Saudi Arabia–Yemen relations
Saudi Arabia and Yemen relations refers to the current and historical relationship between Saudi Arabia and Yemen. The two countries generally enjoy good relations and closely cooperate in military, economic and cultural issues. Saudi Arabia has two main goals in Yemen 
- Riyadh seeks to prevent any form of Yemen unity. A united strong Yemen could end the Saudi dominance over the Arabian peninsula.
- Saudi Arabia works to prevent powers from establishing bases of influence in Yemen. Riyadh would prefer all states in the Arabian peninsula share its monarchical form of government.
The Modern History of Yemeni - Saudi relationship begins in 1803 with an attack by Saudi forces of the territory of zaydi imamate with the help of some local Yemeni tribes. The Saudis won and had control over the Tihama region until 1818 when the forces of Mohammed Ali Pasha destroyed the Saudi state  The establishment of a protectorate over the Idrisi sultanate in Asir led to clasehs between Ibn saud and imam Yahya of Yemen. Ibn Saud captured Asir and Jizan while the imam managed to occupy the oasis of Najran Negotiations proved fruitless, the Saudis regained control over Najran and occupied about 100 kilometers of coastal plain  In the Saudi-Yemeni treaty of 1934, which was signed and ratified shortly after the war, Yemen recognized the incorporation of the Asir into Saudi Arabia. This treaty, however, had an unusual feature: its provisions were only valid for a 20-year renewable term. The treaty was apparently renewed in 1954. In 1974, Saudi Arabia wanted North Yemen to agree to make the border demarcation permanent and not subject to further renewal every 20 years. The North Yemeni prime minister at the time signed an agreement to this effect, but it proved so politically unpopular within Yemen that his government was unable to ratify it. The 1934 treaty only defined North Yemen's northern border with Saudi Arabia. Neither North Yemen's eastern border nor South Yemen's northern border with it were ever defined.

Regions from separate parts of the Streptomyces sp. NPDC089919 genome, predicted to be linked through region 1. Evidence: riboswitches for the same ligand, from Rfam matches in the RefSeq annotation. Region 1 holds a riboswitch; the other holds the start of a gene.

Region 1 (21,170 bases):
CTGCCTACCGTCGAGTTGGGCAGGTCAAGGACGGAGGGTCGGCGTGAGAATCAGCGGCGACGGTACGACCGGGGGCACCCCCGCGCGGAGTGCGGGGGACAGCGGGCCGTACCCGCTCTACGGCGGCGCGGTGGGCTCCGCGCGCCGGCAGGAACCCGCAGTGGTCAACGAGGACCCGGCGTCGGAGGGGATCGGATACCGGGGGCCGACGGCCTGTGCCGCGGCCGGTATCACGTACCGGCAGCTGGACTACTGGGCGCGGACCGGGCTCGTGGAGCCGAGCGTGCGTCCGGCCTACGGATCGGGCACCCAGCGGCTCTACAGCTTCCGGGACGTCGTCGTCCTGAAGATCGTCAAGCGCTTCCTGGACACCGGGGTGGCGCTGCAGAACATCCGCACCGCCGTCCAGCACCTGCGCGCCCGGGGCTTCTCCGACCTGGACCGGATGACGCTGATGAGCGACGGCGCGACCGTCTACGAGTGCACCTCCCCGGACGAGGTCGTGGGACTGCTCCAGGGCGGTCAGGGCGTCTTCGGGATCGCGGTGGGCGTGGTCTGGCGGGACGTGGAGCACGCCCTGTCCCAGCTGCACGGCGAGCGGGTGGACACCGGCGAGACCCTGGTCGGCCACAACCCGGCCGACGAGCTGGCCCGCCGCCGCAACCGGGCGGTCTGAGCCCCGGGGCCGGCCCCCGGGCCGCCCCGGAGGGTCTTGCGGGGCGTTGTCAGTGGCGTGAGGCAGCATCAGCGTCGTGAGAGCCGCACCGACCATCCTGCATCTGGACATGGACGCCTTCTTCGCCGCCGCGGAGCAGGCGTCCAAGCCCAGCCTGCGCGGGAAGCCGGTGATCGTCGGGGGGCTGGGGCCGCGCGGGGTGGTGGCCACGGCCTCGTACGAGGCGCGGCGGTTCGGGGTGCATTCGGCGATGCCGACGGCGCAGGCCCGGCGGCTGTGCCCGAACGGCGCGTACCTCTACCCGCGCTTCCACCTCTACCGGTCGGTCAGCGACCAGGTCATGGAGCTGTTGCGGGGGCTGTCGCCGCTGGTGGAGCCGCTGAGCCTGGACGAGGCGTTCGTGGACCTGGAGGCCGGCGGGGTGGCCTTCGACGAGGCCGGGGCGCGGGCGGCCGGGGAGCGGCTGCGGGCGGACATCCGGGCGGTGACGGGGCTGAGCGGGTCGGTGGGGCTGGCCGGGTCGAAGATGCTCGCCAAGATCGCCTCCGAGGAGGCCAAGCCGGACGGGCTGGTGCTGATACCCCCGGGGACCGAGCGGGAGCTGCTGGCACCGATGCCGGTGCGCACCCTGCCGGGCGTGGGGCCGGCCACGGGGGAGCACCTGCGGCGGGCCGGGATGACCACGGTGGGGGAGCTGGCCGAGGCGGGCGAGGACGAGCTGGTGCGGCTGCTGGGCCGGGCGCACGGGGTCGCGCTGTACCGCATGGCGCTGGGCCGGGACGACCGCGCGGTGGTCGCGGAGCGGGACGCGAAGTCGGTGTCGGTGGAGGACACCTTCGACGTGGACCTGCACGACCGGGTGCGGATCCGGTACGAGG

in 1948, Saudi Arabia provided aid to imam Ahmed fearing the "constitutional" nature of an uprising in Yemen 
Yemen Civil War
Saudi-Yemeni relations were considerably strained as a result of the 1962 revolution, which ousted the Yemeni royal family, and the ensuing civil war between republican and royalist forces which lasted until 1970. Egypt's Nasser strongly supported the newly declared Yemen Arab Republic and sent Egyptian troops to prevent it from being overwhelmed by the royalists. The Saudi government saw these events not only as a threat to its influence in a neighboring country but as a threat to the continuation of monarchial rule in Saudi Arabia itself. Nasser made no secret of his desire to see all Arab monarchies overthrown and united in a pan-Arab "republic" under his leadership. Saudi Arabia, in response, provided substantial military assistance to the royalist forces seeking to destroy the republic.